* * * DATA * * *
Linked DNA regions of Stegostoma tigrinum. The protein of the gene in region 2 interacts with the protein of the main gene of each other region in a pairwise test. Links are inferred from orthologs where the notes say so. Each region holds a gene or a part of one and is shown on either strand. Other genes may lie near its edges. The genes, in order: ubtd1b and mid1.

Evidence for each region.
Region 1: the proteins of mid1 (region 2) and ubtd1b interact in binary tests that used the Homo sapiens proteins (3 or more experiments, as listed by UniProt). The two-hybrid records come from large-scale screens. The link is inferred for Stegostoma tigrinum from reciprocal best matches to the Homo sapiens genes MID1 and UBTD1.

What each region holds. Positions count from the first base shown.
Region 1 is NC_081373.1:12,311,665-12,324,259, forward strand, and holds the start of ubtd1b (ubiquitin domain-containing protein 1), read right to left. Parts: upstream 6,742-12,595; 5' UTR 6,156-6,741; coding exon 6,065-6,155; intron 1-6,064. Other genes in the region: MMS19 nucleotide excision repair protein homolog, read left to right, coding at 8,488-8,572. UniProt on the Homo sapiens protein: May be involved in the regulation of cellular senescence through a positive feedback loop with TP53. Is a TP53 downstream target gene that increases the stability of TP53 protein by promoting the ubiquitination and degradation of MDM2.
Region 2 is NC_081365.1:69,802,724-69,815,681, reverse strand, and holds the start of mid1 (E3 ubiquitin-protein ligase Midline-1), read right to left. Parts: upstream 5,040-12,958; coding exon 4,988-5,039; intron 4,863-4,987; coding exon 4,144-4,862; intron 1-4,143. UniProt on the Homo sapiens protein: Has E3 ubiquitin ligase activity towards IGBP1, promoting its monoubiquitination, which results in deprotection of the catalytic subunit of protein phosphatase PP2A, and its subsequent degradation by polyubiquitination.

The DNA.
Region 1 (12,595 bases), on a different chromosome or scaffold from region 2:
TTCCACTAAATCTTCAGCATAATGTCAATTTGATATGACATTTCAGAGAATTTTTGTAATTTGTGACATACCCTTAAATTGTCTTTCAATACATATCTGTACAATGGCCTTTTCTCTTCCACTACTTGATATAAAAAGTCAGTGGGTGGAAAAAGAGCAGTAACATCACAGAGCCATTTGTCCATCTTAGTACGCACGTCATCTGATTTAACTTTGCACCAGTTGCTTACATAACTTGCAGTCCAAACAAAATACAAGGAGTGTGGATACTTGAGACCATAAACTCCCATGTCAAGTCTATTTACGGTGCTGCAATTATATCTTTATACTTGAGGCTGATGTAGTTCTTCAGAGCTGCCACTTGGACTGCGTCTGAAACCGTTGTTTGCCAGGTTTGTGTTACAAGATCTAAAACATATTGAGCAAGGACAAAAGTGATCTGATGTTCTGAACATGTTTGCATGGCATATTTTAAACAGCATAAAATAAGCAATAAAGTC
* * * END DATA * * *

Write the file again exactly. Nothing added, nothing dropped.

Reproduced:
Linked DNA regions of Stegostoma tigrinum. The protein of the gene in region 2 interacts with the protein of the main gene of each other region in a pairwise test. Links are inferred from orthologs where the notes say so. Each region holds a gene or a part of one and is shown on either strand. Other genes may lie near its edges. The genes, in order: ubtd1b and mid1.

Evidence for each region.
Region 1: the proteins of mid1 (region 2) and ubtd1b interact in binary tests that used the Homo sapiens proteins (3 or more experiments, as listed by UniProt). The two-hybrid records come from large-scale screens. The link is inferred for Stegostoma tigrinum from reciprocal best matches to the Homo sapiens genes MID1 and UBTD1.

What each region holds. Positions count from the first base shown.
Region 1 is NC_081373.1:12,311,665-12,324,259, forward strand, and holds the start of ubtd1b (ubiquitin domain-containing protein 1), read right to left. Parts: upstream 6,742-12,595; 5' UTR 6,156-6,741; coding exon 6,065-6,155; intron 1-6,064. Other genes in the region: MMS19 nucleotide excision repair protein homolog, read left to right, coding at 8,488-8,572. UniProt on the Homo sapiens protein: May be involved in the regulation of cellular senescence through a positive feedback loop with TP53. Is a TP53 downstream target gene that increases the stability of TP53 protein by promoting the ubiquitination and degradation of MDM2.
Region 2 is NC_081365.1:69,802,724-69,815,681, reverse strand, and holds the start of mid1 (E3 ubiquitin-protein ligase Midline-1), read right to left. Parts: upstream 5,040-12,958; coding exon 4,988-5,039; intron 4,863-4,987; coding exon 4,144-4,862; intron 1-4,143. UniProt on the Homo sapiens protein: Has E3 ubiquitin ligase activity towards IGBP1, promoting its monoubiquitination, which results in deprotection of the catalytic subunit of protein phosphatase PP2A, and its subsequent degradation by polyubiquitination.

The DNA.
Region 1 (12,595 bases), on a different chromosome or scaffold from region 2:
TTCCACTAAATCTTCAGCATAATGTCAATTTGATATGACATTTCAGAGAATTTTTGTAATTTGTGACATACCCTTAAATTGTCTTTCAATACATATCTGTACAATGGCCTTTTCTCTTCCACTACTTGATATAAAAAGTCAGTGGGTGGAAAAAGAGCAGTAACATCACAGAGCCATTTGTCCATCTTAGTACGCACGTCATCTGATTTAACTTTGCACCAGTTGCTTACATAACTTGCAGTCCAAACAAAATACAAGGAGTGTGGATACTTGAGACCATAAACTCCCATGTCAAGTCTATTTACGGTGCTGCAATTATATCTTTATACTTGAGGCTGATGTAGTTCTTCAGAGCTGCCACTTGGACTGCGTCTGAAACCGTTGTTTGCCAGGTTTGTGTTACAAGATCTAAAACATATTGAGCAAGGACAAAAGTGATCTGATGTTCTGAACATGTTTGCATGGCATATTTTAAACAGCATAAAATAAGCAATAAAGTC